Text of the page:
They Weren’t Stupid

There is a span of time during my marriage of which I am very ashamed of.  Stuart and I were fighting nonstop. I was leaving in the evenings to hang out with friends at the local dive around the corner, completely uncharacteristic of me. Hitting up the dance halls every now and then, reminiscent of my highschool years. I’m not sure what I was looking for. My youth? An escape? Trying to find myself? Maybe reinventing Julie. I don’t know. What I do know is, I am ashamed of the way I handled myself during that time.

I am more ashamed from a mother’s vantage point than that of a wife. I promised myself early on I would be a better mother than I was accustomed to as a kid. I failed during that time.

Stuart and I were headed down hill. I didn’t care what “he” thought. I was done. That being said, there are a hundred things I should have done differently regardless of his role.

The example I set for my kids was disheartening to say the least. I was leaving in the evenings when I had never left before. I would come home later than I had ever come home in the past. They weren’t stupid.

unnamed (46)For the first time since I was 19 years old, I was not thinking about my children. I was self absorbed. Only thinking of me. Wallowin’ in the big ole puddle of self-pity, day after day.

I missed my daughter’s 6th birthday dinner with family because I was too ashamed of goings on the night before. I won’t ever get that back. She will always remember I wasn’t there. unnamed (44).jpg

I should have been more intentional and less selfish with my every move. It was hard enough on them seeing Stuart and I growing apart. I know they had to see it. They weren’t stupid.

The only good that came out of that year or so is that my kids, now grown can look back and glean hope from that turbulent time in our family, if ever their relationships are headed down a path of destruction. Stuart and I made it through the ugliness. Albeit scarred, and injured but as survivors. They can too.

I thank God daily for our kids. They were resilient during storms that they should not have had to weather. Being a kid is tough enough. Add two angry parents looking for a way out and the outcome could be detrimental. Thankfully, they made it through our storm unscathed for the most part.

Ya know, I knew better. I grew up in a tempestuous household. I vowed when I had kids, our stories would be different. For the most part they are, but the chapter I’m referring to, well I wish I could rip it out and burn it.

I claim no expertise in the matters of marriage or motherhood. I do however think we can learn from each others mistakes. I’m not going to preach about arguing in front of your kids. It’s a no brainer, don’t do it.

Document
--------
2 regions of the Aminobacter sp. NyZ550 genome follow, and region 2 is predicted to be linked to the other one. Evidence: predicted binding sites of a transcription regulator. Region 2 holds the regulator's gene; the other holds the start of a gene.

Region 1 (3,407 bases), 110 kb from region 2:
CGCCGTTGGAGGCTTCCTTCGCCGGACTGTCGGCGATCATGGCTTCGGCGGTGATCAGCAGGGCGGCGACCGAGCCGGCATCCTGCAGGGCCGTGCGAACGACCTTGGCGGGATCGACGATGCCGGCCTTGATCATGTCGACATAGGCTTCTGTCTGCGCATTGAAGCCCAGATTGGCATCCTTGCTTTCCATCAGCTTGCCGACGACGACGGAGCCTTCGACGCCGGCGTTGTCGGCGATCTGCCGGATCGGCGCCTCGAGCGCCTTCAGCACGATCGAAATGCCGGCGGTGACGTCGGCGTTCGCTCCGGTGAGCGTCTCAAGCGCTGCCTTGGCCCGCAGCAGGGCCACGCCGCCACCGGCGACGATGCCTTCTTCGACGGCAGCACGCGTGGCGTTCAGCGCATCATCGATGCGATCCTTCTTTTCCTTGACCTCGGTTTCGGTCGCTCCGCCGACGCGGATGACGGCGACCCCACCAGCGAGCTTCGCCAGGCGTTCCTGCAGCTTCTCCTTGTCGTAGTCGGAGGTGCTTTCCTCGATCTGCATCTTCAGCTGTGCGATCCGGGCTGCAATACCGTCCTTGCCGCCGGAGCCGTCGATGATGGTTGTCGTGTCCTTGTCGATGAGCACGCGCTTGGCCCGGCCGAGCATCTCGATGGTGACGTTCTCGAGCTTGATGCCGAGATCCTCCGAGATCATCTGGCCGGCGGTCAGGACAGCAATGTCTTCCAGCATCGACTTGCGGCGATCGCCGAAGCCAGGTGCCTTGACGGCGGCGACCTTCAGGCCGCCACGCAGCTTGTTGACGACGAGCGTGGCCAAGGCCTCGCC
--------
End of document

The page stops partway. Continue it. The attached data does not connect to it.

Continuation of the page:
I do want to encourage you to seek healthy ways to find yourself if you are feeling less than or lost. Don’t turn to bars and dance halls. Don’t run away. The mess is just awaitin’ for you to get back.

Your happiness: Realize that no one person is responsible for your happiness. If you are waiting on happiness in the form of another, you are going to be highly disappointed. A little fact that I chose to ignore for a lot of years.

Lost: I was lost because I aligned my self worth with my status as a mother and wife. I was not successful at either of these roles for a period of time because I didn’t know who I was. It took failing health and almost divorcing for me to start discovering Julie. Julie outside of being a wife and mother. It’s ok to have your own identity. It helps you become a better wife and mother.

Finding you. There is no magic formula. I was knocked flat on my face in 2004 when diagnosed with Chiari Malformation. That is when my true self discovery began. Truth be told, I’m reinventing myself often as seasons are always changing.

Stop playing the victim: I was a master at this. Stuart made it easy however. He was angry, degrading and a dream crusher for a lot of years. I was always walking on eggshells around him. It was easy to fall right into the “poor Julie” trap. I should have been stronger than I was.

Time: “Quality Julie time” is what was needed. Not the kind of activities I was partaking in, away from my kids and husband, regardless of my heart towards him at that time. If you are married, don’t venture to “those” places. Just don’t do it. It’s not worth it. Nothing good can be found at the dive around the corner or the dance hall down the road.

We are charged to be advocates and examples for the kids that God has entrusted to us.  unnamed (45)We are going to screw up, a lot. My lord, to this day I tell Corey he was my guinea pig. There are mistakes that kids bounce back from. There are mistakes that leave scars on their hearts and get in their heads. My own mother’s words “you don’t deserve a wedding” ring in my ears almost daily. That damage is done. It’s taken me a lot of years to forgive but forgetting, well I am not sure that ever happens. Take precautions to guard your kids from those moments that could be baggage later in life that they don’t deserve to carry around.

If I could change that year or so, I would, if only for their sake. They weren’t stupid. I just hope they are forgiving.




  1. Thanks for the constant reminder that we are not our mistakes. Your kids and Stuart are so lucky to have you. Love you my friend.

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